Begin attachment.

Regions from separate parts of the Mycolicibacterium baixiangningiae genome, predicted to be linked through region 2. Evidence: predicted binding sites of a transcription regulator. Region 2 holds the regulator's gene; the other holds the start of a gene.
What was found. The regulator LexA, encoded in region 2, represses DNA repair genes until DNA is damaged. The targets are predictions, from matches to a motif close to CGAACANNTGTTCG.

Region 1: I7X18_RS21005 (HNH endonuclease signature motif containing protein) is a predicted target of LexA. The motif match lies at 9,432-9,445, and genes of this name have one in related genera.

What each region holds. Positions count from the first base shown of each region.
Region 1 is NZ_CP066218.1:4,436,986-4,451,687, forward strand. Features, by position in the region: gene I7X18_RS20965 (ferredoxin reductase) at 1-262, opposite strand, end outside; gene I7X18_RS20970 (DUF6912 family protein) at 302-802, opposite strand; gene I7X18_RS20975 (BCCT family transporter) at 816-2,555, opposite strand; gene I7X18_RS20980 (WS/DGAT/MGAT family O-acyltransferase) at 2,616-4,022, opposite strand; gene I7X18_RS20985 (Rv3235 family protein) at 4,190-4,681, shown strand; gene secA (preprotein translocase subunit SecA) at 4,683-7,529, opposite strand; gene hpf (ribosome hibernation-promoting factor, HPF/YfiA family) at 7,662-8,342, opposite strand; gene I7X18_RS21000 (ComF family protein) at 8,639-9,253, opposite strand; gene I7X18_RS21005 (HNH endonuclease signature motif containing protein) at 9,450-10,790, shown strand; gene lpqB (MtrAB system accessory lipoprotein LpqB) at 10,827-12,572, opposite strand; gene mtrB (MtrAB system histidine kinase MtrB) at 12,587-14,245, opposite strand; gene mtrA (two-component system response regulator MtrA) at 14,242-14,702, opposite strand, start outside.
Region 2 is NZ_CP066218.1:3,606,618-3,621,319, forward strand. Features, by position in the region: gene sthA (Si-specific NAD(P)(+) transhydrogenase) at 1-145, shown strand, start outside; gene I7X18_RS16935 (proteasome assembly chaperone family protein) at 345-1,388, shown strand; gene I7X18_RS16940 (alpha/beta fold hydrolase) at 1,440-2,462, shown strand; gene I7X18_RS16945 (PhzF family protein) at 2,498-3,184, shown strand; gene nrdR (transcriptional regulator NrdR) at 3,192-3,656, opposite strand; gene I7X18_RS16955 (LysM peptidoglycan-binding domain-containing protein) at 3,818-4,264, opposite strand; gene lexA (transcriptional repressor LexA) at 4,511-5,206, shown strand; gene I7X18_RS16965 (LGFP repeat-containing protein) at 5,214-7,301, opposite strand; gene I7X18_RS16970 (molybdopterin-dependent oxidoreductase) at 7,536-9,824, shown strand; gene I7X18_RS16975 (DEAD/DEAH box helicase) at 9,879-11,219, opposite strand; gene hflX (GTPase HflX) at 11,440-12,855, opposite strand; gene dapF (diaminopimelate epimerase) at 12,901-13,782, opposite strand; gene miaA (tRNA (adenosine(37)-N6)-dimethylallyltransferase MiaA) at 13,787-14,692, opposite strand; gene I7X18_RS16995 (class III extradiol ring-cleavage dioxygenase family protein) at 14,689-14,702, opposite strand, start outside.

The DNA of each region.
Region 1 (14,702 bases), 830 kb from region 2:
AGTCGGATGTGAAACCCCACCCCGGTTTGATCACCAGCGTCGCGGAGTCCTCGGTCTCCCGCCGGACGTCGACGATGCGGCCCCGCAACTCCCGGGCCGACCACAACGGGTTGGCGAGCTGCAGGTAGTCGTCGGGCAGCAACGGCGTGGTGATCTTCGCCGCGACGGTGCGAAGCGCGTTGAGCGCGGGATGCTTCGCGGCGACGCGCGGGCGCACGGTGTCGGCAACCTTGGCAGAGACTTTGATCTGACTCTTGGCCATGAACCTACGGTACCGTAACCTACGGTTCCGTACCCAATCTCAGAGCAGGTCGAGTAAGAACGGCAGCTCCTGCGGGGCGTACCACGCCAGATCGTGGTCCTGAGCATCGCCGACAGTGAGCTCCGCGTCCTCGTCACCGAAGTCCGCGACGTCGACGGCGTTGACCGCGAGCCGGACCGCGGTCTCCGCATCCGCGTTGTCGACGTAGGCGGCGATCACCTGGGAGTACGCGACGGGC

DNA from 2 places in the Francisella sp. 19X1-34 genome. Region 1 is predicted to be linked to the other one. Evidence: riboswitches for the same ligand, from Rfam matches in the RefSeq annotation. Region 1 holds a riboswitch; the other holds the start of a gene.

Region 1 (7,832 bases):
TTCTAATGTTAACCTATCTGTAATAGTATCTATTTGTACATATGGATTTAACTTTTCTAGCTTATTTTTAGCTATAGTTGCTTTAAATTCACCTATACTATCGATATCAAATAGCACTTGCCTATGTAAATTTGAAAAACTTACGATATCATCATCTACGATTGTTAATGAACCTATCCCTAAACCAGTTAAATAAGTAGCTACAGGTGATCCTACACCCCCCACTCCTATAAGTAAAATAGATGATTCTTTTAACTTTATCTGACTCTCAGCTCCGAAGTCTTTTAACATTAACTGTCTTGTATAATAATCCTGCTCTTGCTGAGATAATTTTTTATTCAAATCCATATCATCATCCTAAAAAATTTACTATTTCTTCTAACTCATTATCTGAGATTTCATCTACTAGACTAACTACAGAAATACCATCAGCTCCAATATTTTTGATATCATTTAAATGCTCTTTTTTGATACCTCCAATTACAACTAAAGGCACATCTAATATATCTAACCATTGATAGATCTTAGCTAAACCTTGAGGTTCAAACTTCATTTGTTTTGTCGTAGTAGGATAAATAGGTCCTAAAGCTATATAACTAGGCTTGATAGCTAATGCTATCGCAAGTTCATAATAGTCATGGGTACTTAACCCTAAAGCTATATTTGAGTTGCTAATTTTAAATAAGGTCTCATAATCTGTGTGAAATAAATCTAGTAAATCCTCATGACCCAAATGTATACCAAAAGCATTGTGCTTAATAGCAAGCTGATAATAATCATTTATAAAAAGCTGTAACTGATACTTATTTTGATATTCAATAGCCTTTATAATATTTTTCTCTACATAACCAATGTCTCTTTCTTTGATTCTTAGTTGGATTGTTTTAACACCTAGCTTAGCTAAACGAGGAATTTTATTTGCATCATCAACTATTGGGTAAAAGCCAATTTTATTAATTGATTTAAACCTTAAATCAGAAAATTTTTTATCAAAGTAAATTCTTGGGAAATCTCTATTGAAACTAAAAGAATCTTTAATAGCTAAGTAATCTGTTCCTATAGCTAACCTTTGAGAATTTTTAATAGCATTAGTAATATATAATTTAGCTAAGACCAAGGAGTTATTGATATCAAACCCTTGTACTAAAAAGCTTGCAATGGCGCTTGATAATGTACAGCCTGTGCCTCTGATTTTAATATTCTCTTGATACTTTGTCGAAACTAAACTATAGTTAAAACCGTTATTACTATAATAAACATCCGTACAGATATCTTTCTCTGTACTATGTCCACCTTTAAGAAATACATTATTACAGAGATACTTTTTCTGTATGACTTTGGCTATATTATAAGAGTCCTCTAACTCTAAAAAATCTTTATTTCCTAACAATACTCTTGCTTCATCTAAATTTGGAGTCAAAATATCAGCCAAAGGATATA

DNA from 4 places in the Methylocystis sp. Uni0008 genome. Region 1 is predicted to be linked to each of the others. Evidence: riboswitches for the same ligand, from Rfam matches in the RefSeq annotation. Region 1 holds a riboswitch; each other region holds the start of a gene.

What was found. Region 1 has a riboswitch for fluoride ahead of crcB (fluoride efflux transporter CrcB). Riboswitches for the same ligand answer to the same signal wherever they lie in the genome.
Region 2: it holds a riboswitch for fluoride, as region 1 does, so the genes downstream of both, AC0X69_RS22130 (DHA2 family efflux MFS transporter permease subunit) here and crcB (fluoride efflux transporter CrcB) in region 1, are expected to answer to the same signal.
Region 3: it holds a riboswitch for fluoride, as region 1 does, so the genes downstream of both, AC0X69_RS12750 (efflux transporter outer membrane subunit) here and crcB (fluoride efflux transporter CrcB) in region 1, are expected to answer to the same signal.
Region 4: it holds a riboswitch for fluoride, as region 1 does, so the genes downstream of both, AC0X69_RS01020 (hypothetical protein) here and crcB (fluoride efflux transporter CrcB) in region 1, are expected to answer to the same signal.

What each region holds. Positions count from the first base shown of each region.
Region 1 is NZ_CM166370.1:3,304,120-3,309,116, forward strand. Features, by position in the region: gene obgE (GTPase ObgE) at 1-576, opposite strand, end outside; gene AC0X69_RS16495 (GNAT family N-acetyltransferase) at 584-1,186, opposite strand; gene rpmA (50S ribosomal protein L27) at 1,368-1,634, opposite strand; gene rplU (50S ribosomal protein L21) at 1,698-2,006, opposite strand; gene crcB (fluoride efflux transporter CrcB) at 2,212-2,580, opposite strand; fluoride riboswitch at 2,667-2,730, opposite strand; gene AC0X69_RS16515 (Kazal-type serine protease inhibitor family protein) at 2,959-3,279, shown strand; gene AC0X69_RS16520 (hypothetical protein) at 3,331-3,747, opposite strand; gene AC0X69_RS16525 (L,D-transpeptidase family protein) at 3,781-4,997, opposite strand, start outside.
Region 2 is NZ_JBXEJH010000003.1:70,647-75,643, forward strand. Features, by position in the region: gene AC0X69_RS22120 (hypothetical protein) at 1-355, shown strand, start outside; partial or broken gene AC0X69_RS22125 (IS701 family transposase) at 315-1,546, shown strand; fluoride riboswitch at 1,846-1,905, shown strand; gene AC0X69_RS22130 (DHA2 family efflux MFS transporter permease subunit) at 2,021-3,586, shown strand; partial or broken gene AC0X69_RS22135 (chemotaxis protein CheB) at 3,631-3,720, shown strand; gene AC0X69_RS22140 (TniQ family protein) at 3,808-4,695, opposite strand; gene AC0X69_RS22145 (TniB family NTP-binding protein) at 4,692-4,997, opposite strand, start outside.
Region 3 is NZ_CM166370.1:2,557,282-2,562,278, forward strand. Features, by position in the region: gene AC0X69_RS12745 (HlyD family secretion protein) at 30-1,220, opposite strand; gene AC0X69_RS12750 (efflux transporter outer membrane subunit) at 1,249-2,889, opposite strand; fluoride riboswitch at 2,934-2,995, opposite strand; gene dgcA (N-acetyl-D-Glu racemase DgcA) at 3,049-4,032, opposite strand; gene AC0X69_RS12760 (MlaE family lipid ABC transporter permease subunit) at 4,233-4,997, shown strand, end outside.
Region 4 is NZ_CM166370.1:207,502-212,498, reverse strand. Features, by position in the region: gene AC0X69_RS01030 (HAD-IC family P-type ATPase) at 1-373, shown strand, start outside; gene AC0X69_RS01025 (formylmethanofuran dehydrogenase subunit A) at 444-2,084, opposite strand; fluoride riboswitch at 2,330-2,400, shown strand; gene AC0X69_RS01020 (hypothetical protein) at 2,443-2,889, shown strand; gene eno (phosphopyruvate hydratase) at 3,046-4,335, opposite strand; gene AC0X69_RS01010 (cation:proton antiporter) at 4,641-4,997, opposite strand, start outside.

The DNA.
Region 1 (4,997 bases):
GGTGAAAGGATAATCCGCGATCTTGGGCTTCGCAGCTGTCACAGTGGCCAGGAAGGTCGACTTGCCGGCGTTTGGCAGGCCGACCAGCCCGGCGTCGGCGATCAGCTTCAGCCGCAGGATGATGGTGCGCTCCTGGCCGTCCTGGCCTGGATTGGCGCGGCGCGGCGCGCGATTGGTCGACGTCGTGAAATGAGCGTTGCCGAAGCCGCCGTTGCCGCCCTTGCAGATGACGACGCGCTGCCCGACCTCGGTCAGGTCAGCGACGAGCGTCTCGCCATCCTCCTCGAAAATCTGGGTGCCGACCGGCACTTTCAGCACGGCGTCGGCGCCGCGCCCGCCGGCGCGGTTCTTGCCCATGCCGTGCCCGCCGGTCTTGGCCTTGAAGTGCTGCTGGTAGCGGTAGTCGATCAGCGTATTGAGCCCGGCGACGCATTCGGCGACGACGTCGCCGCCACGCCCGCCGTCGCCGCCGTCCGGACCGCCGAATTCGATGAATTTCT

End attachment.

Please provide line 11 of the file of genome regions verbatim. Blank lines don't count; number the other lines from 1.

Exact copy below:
Region 1 (7,832 bases):